Remember how I said “if you have any doubts or negative beliefs about this, let’s put those on hold for a moment” – these are your gremlins of doubt creeping in. The things telling you that you can’t do it because it is hard, painful, uncomfortable, new, for someone else…the list goes on.

How to break bad habits

Ok, this is the hard bit as it does take some work. Not only do you need to build new habits but you need to replace the old ones, and that includes the feelings or thoughts that go with them. It is exactly the reason people hire a coach to help, but you can do it yourself if you follow these 3 steps.

1) Write down your goals.

Sit down and write down exactly where you want to be, and make it a SMART goal – Specific, Measurable, Achievable, Relevant and within a Timeframe. And I mean shape it – what it would feel like, what it will change for you, everything. One goal can take up a whole page of A4 easily.

If you are finding this hard, try to break through the uncomfortable barrier and really allow yourself to create something here.

2) Record your gremlins.

Yes, they get a part in this too, so on a second piece of paper write them all down. Basically, you have to be ready to tackle any obstacle when it does appear.

But be warned, if you find this easy, it is likely you have not been truly honest with yourself. Your mind will naturally try to protect you (it’s the reason we have fears) so take your time here. Let go of your inner fears and doubts, even if it is just between you and the piece of paper.

3) Design your plan.

The ‘how to make it happen’. Something you will have done before but with a twist as you will now have the actions ready to fight bad habits.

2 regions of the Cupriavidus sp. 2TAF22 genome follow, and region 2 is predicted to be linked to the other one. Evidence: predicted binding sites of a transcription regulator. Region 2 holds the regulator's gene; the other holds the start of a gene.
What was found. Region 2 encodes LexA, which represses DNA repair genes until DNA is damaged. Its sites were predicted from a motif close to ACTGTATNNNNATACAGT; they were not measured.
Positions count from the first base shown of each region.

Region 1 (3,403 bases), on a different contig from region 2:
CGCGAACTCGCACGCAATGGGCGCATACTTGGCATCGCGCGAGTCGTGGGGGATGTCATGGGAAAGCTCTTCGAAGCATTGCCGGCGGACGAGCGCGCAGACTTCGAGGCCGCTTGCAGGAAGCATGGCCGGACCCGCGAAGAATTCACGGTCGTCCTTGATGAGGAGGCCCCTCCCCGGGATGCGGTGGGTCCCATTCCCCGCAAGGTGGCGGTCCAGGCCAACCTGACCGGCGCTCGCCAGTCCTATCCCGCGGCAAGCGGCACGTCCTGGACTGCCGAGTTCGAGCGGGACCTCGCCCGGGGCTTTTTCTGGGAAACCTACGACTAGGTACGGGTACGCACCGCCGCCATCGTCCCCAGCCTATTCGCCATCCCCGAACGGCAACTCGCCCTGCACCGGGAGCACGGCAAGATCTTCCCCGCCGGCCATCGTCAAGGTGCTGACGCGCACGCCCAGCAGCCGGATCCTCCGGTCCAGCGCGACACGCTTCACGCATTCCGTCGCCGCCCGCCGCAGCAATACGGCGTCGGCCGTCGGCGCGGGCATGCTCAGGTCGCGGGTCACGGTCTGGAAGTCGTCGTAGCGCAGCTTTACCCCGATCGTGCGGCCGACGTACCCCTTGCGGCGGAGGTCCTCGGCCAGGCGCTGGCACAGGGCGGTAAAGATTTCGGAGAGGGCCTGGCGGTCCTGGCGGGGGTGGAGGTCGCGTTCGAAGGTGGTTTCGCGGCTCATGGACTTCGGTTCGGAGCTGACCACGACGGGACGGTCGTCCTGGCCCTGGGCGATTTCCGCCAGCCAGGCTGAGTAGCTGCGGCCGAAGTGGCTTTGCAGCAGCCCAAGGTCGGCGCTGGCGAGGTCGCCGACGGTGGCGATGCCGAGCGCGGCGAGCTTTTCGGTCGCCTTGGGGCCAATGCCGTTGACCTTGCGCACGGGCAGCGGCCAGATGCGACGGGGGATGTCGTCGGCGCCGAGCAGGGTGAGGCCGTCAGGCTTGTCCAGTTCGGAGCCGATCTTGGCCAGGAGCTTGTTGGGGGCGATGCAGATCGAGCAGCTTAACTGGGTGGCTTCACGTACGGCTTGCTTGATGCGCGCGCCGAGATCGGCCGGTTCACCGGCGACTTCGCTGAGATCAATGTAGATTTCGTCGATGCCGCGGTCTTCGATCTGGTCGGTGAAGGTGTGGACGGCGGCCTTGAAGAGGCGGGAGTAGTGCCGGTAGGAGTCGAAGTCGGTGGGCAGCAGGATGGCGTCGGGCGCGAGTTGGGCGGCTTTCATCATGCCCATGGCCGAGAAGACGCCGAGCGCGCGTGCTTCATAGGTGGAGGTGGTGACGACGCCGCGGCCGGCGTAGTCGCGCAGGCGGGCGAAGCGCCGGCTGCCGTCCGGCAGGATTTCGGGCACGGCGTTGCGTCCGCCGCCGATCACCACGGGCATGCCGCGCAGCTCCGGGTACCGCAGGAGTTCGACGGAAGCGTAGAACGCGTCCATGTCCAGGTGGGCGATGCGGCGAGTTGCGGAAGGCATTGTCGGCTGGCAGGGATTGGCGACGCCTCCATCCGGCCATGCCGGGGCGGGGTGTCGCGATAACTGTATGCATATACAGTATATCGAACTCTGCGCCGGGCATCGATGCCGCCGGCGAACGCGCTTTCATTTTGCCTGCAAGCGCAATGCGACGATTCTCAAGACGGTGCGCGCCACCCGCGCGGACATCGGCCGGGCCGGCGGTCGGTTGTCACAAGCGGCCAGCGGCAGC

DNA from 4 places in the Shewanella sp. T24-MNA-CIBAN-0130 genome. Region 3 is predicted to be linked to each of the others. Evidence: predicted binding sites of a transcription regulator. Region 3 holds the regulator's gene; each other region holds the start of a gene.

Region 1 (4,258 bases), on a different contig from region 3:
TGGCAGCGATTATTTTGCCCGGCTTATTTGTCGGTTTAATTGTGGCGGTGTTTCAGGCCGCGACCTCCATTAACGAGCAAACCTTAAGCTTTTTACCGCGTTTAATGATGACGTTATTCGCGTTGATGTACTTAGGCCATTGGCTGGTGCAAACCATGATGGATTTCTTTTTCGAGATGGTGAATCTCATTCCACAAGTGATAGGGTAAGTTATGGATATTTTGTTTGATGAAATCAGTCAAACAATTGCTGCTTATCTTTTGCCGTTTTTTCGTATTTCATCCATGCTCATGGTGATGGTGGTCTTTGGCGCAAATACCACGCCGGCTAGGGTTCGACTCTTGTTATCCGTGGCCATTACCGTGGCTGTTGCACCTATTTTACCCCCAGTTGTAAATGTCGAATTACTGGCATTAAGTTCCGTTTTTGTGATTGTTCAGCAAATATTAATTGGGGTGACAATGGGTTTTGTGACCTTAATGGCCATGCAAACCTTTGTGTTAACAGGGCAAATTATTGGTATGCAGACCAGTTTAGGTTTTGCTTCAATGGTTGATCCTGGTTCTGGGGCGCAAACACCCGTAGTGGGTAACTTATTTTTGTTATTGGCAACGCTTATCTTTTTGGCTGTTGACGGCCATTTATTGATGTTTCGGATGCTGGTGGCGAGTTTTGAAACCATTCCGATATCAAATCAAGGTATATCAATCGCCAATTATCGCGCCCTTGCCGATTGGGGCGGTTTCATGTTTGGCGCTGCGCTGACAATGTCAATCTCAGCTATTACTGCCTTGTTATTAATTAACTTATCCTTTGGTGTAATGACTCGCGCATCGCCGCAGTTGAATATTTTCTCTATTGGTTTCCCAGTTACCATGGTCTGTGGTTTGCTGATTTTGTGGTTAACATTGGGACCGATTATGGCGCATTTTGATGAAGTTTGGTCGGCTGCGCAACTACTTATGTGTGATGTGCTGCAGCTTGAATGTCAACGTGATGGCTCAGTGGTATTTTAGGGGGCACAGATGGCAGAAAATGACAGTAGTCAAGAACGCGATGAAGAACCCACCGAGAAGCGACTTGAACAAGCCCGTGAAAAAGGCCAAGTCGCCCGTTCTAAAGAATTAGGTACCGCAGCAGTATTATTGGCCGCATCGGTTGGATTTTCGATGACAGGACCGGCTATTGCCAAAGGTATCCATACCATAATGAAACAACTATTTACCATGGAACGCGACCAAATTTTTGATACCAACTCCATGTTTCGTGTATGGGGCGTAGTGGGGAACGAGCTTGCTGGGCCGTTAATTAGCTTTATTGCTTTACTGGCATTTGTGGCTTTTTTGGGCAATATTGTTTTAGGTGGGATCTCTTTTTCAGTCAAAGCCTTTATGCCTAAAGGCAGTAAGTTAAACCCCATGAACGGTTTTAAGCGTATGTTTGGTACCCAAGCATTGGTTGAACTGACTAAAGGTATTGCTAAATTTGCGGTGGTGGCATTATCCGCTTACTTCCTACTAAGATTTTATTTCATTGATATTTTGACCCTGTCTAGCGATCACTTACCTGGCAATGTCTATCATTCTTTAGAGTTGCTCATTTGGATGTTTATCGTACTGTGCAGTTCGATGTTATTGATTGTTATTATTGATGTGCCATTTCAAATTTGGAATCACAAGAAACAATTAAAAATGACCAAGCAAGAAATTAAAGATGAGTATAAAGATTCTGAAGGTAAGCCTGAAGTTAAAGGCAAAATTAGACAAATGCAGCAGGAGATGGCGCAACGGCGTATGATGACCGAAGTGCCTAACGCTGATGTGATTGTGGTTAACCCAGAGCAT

Using a third bit of paper, in landscape orientation, write your goal clearly at the top, then draw 4 columns underneath and complete as suggested below:

Left-hand column set out what you are going to do:

  • join a gym
  • get some new healthy recipe ideas
  • start home workouts
  • walk every day at lunch

Second column, how you are going to build your new healthy habits – remember SMART!

  • I am going to walk for 30 minutes every lunch hour as soon as my lunch hour starts.
  • With the app on my phone, I am going to track the steps and time it takes (Android and iPhone both have them).
  • I am going to ensure I elevate my heart rate so a conversation would be difficult whilst I walk (a way to monitor intensity).

Third column connect your gremlins up to each habit you are building, and writing them out clearly here helps build your strength in facing them.

  • ‘if it rains then I won’t do it’
  • ‘my colleagues will think I am crazy – maybe they’re right!?’
  • ‘it won’t really affect my health if I miss a day’
  • ‘I’ll just do it later if work is busy’

Fourth column, write down what you are going to do to cancel that gremlin. This is where affirmations are a big-game changer.

Here are some examples of these gremlins:

  • My workout is not affected by the weather as I am dressed suitably.
  • My colleagues are entitled to their opinion, but I am doing what is best for me.
  • I care for my health every day as I am my number 1 priority.
  • I am entitled to my break time which is my time, so I always have time for what is good for me.


Say goodbye to gremlins!

As you can see, being healthy is not about just building healthy habits. It is about building healthy habits and taking control of bad ones.

If you think past doubt just disappears and never comes back, be very careful. A bad day or tough moment can always trigger old feelings or thoughts to resurface. Just if they do, you will be in control and squash them.

Do this as often as you need to and always refer back to give yourself a reminder.